If you are looking at an answer you cannot immediately judge is worthy of an up or down vote, rather than guessing and coming back later to verify you should just abstain. If you cannot afford to invest the time into researching the veracity of an answer now, but intend to do so later (and potentially change your vote, per your feature request), then you should just wait until later to vote.

If you accidentally upvote a bad answer (or downvote a good one) and it gets locked in, the community will in most cases correct it in the long run.

EDIT, based on some commentary discussion: I am primarily opposed to this feature because I think it allows more cavalier voting (even if only slightly, due to the proposed throttle), and it is my opinion that such behavior shouldn't be encouraged. I believe votes are an important part of the network, and also that new features should help guide users towards correct, beneficial use of the site whenever possible.

  • so you never have the desire to change a vote, say when receiving new information (like in a comment) or seeing a different viewpoint that changes your mind? Never ever? I don't believe that. Re "the community will correct it" - that's true, but a downvote carries great significance to many SO users, and wanting to remove it if it turns out to be unjustified can be of some importance. Add to that that high-rep users can already work around the restriction by editing the post - which is unfair and harmful, as the question gets bumped for no reason. Fixing this would be a small change. – Pekka Mar 21 '14 at 15:56
  • Of course I have, but extremely rarely. I am generally very careful with my votes. In the few occasions I can ever remember wanting to, it wasn't a big deal because the aggregate vote had already gone strongly in the same direction. This just isn't a feature that seems worth the engineering effort, in my opinion. (On the subject of high-rep users introducing an edit to change their vote, I don't think that's proper use of the edit feature and I'd argue that high-rep users should know better; but I realize that's perhaps overly idealistic of me, especially on larger sites). – user155595 Mar 21 '14 at 16:02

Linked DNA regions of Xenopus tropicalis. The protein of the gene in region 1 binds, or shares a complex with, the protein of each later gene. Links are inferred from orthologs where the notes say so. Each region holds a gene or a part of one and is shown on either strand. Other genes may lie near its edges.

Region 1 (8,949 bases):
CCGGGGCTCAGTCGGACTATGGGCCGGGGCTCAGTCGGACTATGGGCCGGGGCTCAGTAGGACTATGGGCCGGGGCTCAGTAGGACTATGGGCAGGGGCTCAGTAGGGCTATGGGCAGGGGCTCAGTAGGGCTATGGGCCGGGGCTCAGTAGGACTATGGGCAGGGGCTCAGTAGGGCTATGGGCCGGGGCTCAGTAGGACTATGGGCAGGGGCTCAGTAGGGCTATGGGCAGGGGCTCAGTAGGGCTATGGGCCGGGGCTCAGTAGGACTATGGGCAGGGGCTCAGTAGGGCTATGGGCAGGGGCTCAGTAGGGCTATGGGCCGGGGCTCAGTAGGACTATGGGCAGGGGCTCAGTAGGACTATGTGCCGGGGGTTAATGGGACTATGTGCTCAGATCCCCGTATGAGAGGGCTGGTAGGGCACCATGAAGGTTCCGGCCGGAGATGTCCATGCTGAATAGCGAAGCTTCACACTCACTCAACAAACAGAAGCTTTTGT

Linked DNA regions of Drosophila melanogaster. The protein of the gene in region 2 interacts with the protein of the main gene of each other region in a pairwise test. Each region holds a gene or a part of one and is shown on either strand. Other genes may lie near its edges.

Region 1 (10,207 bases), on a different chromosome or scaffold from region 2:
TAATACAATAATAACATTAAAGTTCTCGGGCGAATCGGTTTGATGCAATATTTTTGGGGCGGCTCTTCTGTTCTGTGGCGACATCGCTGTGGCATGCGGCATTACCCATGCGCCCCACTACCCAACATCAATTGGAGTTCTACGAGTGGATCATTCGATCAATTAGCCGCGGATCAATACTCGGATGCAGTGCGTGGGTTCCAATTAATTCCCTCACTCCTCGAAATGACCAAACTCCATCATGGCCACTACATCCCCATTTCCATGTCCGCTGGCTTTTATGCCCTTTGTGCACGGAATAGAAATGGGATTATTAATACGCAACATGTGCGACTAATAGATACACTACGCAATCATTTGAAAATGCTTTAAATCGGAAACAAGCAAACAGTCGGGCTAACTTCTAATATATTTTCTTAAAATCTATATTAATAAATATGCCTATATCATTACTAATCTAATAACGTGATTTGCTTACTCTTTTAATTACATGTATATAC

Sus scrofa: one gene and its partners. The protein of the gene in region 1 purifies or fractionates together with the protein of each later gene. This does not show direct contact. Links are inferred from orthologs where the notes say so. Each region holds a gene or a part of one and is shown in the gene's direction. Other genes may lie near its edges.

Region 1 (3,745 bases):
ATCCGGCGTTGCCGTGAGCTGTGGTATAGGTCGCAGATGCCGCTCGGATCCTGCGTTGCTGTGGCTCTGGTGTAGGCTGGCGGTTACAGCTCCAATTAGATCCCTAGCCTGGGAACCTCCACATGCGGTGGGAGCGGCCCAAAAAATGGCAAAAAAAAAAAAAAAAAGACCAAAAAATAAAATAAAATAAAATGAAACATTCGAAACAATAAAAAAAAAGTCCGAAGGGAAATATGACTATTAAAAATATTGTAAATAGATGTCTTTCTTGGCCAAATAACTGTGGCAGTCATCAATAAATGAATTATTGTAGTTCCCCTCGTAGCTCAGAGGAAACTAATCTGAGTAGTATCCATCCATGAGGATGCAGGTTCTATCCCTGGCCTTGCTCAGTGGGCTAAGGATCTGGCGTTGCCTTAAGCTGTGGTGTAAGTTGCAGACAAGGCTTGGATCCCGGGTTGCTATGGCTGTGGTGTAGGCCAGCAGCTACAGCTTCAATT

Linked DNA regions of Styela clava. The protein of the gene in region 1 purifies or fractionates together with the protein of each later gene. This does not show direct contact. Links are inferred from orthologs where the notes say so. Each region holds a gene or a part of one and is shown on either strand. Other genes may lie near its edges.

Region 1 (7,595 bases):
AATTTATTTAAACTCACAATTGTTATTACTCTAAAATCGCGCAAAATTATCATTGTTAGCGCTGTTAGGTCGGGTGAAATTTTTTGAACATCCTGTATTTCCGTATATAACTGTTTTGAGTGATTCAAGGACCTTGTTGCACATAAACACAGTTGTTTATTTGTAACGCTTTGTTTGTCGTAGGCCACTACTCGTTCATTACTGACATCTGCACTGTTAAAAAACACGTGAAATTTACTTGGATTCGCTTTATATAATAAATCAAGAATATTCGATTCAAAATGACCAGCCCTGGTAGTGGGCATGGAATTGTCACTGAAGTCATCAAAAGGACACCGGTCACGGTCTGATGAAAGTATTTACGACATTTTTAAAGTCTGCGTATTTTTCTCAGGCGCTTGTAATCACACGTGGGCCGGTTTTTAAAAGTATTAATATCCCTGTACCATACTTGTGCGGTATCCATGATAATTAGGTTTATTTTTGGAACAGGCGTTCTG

• We don't know whether there is any engineering effort in this at all. For all we know, it could be a change in a configuration setting. – Pekka Mar 21 '14 at 16:04
  • That's true, but that argument goes both ways. You can't say "fixing this would be a small change" either (unless you do know things about the back-end implementation; I certainly don't). – user155595 Mar 21 '14 at 16:05
  • That's true, we don't know either way. (Re high-rep users [ab]using the edit feature - it's pretty common and accepted practice. And understandably so, in my opinion.) – Pekka Mar 21 '14 at 16:06
  • I too rarely wanted to un-upvote (maybe twice) and even more seldom (once) had to revert a commit I made in git but although I could have done it manually, it was nice and convenient that it could be done with one simple command. If it happened to you rarely, it possibly happened to each of us rarely so multiply that by the number of users. – AturSams Mar 21 '14 at 16:18
  • Fundamentally I am opposed to a feature that allows (if slightly, due to the proposed throttle) users to be more cavalier with their votes, since votes are an important part of the SE network and should be considered carefully, in my opinion. – user155595 Mar 21 '14 at 16:20
  • But it is precisely the opposite that I am hoping for. I realize I sometimes make mistakes with my votes (not often). Perhaps 1/100? Maybe less, mayhap more. If I do make a mistake I wish to correct it. User that are cavalier with their votes will likely continue to be. They do not care to correct one mistake per day or per week. This feature will likely only be used by people who consider their vote meaningful if not to themselves than to others. – AturSams Mar 21 '14 at 16:23
  • Yes, that kind of mistake happens, and that's why we have a community so that aggregate votes trend in the proper direction and one user can't skew the whole system by making a completely understandable mis-call once in a while. – user155595 Mar 21 '14 at 16:26
  • Yes and I am sure it works if questions get lots of attention but that is not really the case in GDSE. we have more of a long tail. I don't think questions always get plenty of attention. An upvote on a question that looks promising (although it's incorrect) may deter users from participating and offering their alternative and possibly correct solutions. It is often the easy or opinion based questions that get "love" from the users and it is often not correcting the situation but instead creating a problem. – AturSams Mar 21 '14 at 16:33
  • I have absolutely no confidence that this feature would improve user engagement on GDSE. The engagement issues on that site are far broader; users who are deterred from posting an alternative to answer based on a single vote on another answer are a deeper issue. Even if they would suddenly convert, en masse, and post answers when that one vote was reversed, that's still fixing a symptom and not a cause. – user155595 Mar 21 '14 at 16:44